Deve's Technical Network
Advance Design Chevy Trucks
(1947-1955 1st Series w/ some TF)

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Re-Riveting Your Vintage GM Frame

This procedure was done in the frame off configuration. It would be very difficult to do this on a complete truck due to the fire hazard. Observe all safety precautions and use common sense. I like to explain everything in detail, so please understand this procedure will be quite long.

First off, the good news. It's not all that hard! The hardest part of this entire thing was getting good information to figure out where to begin. Different procedures, different opinions abound. So after a very large amount of research, asking seemingly stupid questions on various forums, this is what actually works!

Where the opinions vary is alot of the old timers used the boiler rivet method where you heat the whole rivet red hot, insert it in the hole and with a bucker (person) on one end holding a very heavy bucking bar, the other one hammers the rivet home. They insist this is the only way to get the proper heat throughout the rivet. I contend, after researching this, that by the time you have put the tongs on the hot rivet, pushed it in the hole, put the bar against it solidly you have cooled the head down sufficiently to the point where you might as well have just heated the rivet in the hole.

The problem of heat shunting out due to the surrounding metal and bucking bar being cold IS a real problem. Maybe that's why our friends at Chevy used hydraulic riveters and set them completely cold. I feel you can do it better because the rivet will tighten more as it cools.

What you need:

  • At least a 4x Air Chisel/Hammer. I used one with a .401 hole to accept the readily available rivet setter. I had one sitting in a drawer so didn't have to go out and buy one, but if you don't have one, get a good Ingersol or Chicago Pneumatic while you are at it. They make chisels for these units that very nicely cut sheet metal so there are other applications (excuses) for having this around the shop.
  • An 11/16" Rivet Setter with the .401 shank. This is what does the shaping of the squashed rivet to make it look like factory. They are around $30 each. The one you need for most of the rivets on this frame is the 11/16" round head version made for a 3/8" rivet. I got mine from Byler Rivet. The part number was SM50 430-12.
  • An OxyAcetylene Torch with a #4 Medium Rosebud (Heating) Tip. I didn't have this at all, So more research told me to get a Victor Setup. NOT a Victor STYLE, TYPE setup. In other words, no Chinese knockoffs here. It's worth the extra money to get the appropriate gear. The Victor Performer Edge Medium Duty Kit cost $230 on Amazon and the regulators and everything are excellent quality. If you are a new to this, you will also need bottles. Your local welding supply can provide them at reasonable cost. Don't play with fire! Get good OA Torch equipment because of the fire hazard and possible leakage from inferior tooling.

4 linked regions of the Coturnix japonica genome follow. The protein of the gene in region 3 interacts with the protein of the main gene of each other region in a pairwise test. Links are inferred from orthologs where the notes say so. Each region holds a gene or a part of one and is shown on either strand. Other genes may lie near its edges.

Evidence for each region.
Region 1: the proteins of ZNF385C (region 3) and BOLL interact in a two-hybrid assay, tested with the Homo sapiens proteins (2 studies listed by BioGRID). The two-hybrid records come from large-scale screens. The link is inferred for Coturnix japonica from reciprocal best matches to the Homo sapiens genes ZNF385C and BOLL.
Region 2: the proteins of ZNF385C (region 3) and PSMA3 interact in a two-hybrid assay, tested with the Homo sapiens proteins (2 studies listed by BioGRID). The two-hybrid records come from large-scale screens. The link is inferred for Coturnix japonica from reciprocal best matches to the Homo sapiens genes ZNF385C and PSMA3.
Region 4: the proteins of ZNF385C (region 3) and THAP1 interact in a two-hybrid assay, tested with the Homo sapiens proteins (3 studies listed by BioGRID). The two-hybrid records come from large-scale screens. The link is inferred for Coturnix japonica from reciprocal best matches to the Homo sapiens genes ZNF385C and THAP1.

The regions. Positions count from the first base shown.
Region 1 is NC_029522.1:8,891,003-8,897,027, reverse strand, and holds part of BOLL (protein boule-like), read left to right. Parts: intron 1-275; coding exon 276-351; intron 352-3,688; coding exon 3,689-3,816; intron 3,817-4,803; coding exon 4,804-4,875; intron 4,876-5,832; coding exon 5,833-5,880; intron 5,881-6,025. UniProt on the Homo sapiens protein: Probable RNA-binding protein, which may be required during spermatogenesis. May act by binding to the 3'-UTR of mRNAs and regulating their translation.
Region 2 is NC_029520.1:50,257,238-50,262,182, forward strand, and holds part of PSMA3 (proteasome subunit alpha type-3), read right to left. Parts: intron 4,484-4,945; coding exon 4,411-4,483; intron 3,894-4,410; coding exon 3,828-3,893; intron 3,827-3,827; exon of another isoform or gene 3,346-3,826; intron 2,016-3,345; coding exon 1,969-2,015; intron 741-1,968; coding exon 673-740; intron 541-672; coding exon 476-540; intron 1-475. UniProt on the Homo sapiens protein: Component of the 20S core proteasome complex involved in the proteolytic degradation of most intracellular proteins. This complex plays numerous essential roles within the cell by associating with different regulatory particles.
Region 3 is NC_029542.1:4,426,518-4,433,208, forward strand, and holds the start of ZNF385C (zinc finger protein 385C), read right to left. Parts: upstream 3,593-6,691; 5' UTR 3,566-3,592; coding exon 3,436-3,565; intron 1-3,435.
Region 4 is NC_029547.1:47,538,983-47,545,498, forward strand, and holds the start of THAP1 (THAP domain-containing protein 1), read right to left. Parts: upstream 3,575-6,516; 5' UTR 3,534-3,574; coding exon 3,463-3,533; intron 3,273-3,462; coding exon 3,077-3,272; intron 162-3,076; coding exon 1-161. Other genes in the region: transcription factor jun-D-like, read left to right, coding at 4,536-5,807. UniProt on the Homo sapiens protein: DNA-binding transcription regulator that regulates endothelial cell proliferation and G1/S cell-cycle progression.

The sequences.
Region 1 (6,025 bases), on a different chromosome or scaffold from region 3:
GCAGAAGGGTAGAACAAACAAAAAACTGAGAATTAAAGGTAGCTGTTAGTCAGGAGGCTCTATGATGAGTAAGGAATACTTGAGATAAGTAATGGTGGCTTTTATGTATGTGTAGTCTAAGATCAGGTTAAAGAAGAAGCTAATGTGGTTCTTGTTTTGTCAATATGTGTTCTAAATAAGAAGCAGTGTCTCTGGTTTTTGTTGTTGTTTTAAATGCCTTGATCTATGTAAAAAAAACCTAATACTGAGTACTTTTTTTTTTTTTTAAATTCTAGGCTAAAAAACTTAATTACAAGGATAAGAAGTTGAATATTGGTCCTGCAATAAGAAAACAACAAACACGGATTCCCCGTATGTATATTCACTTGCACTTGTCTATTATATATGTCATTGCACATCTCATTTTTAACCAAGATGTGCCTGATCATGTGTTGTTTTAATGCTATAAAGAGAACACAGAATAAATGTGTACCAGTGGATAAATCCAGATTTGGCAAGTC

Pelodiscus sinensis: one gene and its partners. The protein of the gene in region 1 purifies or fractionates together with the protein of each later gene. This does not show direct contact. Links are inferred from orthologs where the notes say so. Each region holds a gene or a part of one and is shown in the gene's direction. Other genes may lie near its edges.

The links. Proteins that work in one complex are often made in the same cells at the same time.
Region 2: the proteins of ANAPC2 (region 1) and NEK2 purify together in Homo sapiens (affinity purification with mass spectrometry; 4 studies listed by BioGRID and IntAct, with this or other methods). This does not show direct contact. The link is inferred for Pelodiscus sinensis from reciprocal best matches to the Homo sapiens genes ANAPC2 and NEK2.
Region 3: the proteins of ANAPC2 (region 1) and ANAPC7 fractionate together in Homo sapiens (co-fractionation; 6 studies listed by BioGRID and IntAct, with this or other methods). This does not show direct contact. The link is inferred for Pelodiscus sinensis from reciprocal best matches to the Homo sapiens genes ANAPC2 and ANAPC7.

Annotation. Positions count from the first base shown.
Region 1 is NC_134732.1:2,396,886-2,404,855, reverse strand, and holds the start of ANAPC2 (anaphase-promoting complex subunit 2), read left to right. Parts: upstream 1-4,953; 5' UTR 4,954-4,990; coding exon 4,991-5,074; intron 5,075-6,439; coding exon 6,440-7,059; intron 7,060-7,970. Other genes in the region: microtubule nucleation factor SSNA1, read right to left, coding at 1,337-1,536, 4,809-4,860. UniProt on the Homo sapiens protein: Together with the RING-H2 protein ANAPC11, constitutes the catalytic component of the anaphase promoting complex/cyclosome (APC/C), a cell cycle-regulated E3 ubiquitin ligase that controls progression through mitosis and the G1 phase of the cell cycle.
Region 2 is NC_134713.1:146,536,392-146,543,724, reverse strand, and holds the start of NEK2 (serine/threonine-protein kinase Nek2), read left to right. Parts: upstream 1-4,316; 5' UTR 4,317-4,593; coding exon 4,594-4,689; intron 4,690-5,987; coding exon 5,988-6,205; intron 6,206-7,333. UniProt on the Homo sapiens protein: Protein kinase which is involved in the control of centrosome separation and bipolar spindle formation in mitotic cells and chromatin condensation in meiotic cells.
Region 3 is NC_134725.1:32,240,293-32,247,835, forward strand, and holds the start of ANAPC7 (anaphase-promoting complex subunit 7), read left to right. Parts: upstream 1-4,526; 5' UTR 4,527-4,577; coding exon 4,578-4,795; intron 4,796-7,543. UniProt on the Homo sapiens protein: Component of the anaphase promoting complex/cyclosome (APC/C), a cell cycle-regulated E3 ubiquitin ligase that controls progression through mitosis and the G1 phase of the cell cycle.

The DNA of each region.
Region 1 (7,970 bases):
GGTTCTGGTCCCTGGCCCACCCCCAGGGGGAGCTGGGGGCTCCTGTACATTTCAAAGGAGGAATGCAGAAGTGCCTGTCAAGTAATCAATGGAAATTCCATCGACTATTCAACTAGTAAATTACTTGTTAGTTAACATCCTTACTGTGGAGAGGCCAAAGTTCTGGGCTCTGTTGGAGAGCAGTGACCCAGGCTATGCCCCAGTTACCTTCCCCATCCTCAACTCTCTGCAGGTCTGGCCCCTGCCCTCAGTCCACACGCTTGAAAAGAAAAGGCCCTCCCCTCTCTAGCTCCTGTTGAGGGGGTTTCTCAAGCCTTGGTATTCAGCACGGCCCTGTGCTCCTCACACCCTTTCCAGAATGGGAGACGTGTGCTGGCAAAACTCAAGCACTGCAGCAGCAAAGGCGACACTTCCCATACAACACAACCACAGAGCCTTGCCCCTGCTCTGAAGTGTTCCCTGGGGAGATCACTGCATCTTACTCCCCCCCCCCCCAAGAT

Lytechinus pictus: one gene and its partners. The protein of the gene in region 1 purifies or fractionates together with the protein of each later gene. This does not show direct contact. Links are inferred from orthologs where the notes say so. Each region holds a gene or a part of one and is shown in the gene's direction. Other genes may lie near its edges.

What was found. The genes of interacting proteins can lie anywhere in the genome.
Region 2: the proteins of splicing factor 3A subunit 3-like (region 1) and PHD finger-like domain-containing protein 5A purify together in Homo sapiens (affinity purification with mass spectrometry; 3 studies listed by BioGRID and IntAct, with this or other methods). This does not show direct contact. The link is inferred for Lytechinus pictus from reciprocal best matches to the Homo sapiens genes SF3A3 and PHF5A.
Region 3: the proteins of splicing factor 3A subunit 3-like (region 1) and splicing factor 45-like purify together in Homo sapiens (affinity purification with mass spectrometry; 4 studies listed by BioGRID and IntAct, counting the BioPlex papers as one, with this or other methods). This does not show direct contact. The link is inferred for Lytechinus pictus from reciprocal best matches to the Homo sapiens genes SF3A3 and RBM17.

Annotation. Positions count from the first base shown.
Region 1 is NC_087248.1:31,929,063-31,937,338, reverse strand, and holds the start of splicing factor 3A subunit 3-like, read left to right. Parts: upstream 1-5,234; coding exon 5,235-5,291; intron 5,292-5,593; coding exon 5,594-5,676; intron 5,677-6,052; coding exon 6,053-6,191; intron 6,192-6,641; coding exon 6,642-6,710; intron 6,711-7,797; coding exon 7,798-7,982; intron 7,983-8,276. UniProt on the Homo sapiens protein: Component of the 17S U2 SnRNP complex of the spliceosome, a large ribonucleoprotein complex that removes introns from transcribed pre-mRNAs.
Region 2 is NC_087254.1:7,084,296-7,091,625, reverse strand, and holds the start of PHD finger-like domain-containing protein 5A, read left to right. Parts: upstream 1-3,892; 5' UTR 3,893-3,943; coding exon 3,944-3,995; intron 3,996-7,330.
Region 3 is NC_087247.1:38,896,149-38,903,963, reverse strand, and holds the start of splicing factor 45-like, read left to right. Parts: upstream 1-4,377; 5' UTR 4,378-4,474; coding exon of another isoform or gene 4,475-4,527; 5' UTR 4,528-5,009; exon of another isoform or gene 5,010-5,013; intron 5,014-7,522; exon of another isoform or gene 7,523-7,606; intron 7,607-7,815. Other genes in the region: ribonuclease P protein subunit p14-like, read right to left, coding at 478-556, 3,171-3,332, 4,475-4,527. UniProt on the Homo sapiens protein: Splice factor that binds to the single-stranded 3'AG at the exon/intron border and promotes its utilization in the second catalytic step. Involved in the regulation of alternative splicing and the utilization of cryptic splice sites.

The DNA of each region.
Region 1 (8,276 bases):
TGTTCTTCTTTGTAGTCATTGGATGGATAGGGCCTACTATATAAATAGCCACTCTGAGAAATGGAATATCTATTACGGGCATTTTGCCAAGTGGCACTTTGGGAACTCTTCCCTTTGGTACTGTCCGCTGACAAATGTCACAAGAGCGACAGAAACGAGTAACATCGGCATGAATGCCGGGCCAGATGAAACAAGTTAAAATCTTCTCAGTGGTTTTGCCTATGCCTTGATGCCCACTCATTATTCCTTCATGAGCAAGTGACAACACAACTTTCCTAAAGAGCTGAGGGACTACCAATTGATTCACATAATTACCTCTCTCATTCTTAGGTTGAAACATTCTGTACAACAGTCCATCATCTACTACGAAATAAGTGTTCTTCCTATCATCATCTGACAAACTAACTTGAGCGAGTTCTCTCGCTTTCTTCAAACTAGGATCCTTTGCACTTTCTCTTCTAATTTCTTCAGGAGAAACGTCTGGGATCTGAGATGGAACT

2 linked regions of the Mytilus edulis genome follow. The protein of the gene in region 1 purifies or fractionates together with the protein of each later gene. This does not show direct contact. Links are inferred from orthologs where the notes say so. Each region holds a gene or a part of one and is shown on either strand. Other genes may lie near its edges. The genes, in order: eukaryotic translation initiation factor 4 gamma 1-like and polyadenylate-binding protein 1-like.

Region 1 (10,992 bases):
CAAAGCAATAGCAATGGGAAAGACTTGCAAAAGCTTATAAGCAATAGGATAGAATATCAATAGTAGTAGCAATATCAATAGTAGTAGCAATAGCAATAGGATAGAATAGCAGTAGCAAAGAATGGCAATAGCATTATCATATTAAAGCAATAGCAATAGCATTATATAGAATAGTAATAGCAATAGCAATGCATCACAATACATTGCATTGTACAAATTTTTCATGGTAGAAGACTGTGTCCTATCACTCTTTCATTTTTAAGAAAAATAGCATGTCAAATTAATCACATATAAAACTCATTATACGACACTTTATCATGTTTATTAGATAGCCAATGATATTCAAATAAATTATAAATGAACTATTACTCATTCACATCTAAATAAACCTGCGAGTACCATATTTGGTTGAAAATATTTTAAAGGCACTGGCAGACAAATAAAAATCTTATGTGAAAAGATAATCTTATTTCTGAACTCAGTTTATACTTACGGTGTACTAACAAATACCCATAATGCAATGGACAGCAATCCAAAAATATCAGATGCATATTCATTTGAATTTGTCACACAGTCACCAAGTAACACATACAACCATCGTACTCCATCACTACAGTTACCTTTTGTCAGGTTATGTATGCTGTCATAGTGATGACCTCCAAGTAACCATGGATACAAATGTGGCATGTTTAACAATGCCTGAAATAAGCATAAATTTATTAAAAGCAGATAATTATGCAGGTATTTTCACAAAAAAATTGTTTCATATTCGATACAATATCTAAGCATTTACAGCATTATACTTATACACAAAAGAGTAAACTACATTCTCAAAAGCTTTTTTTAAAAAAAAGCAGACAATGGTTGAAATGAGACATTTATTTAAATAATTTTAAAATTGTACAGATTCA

• 1-1/8 Inch Long, 3/8" shank diameter, Round Head, Steel Rivets. I got my rivets from Jay-Cee Rivets. 100 of them cost about $15. (Smallest quantity they sell). For those who are wondering why 1-1/8" long, I chose to get 100 of the same size and then cut them down to the appropriate length after I got them. The longest application is when you are riveting the front leaf spring mounts together with the rear engine crossmember. The rule for the length you need is 1.5 times the shank size sticking out of the hole. So you have a 3/8" rivet, you want the thickness of what you are riveting plus 3/8" plus 3/16" (half of the 3/8") or to make a long story short, 9/16" sticking out of the hole. This works flawlessly and provides a very factory looking rivet. The part number was S0375R01125.
  • Bucking Bars. Go to your local welder and ask for scraps of 1/2" thick steel. You want the dimensions to vary but I used 1-1/2" by 8 inch for most of the job and a 2" by 10 inch for the rest. Read the rest of this procedure before doing this so you understand the concept first. You will be clamping this bar in place to hold the rivet, so you will also need to drill a 9/16" concave into the steel where the rivet will be placed. Put the bar against the hole and mark the hole, then drill the hole. Make the hole ONLY deep enough to complete a full circle with the tip of the drill bit. You just need a very slight but complete concavity. Anything more will change the appearance of the rivet head when finished. Another Contributor pointed out that the entire rivet head is about 11/16" and if you shape that hole a little bigger and a little deeper you won't have as much of a problem with the C-Clamps failing. Don't make the hole too deep or the rivet won't tighten down. Also, the reason I chose 1/2" steel is because of some of the tight places, but if you can get thicker steel, the more mass the easier it will be on the clamps.
  • C-Clamps. Use very beefy, very stout large C-Clamps for this. The biggest problem you are going to have is keeping that bar in place when hammering, so go overboard and get a few good Bessey welding clamps if you can afford it. Vise grip types will not do, cheap woodworking clamps won't do. The Bessey 4800S or 7200S is good, but very expensive. If they are too pricey, just use really good C-Clamps and hope for the best.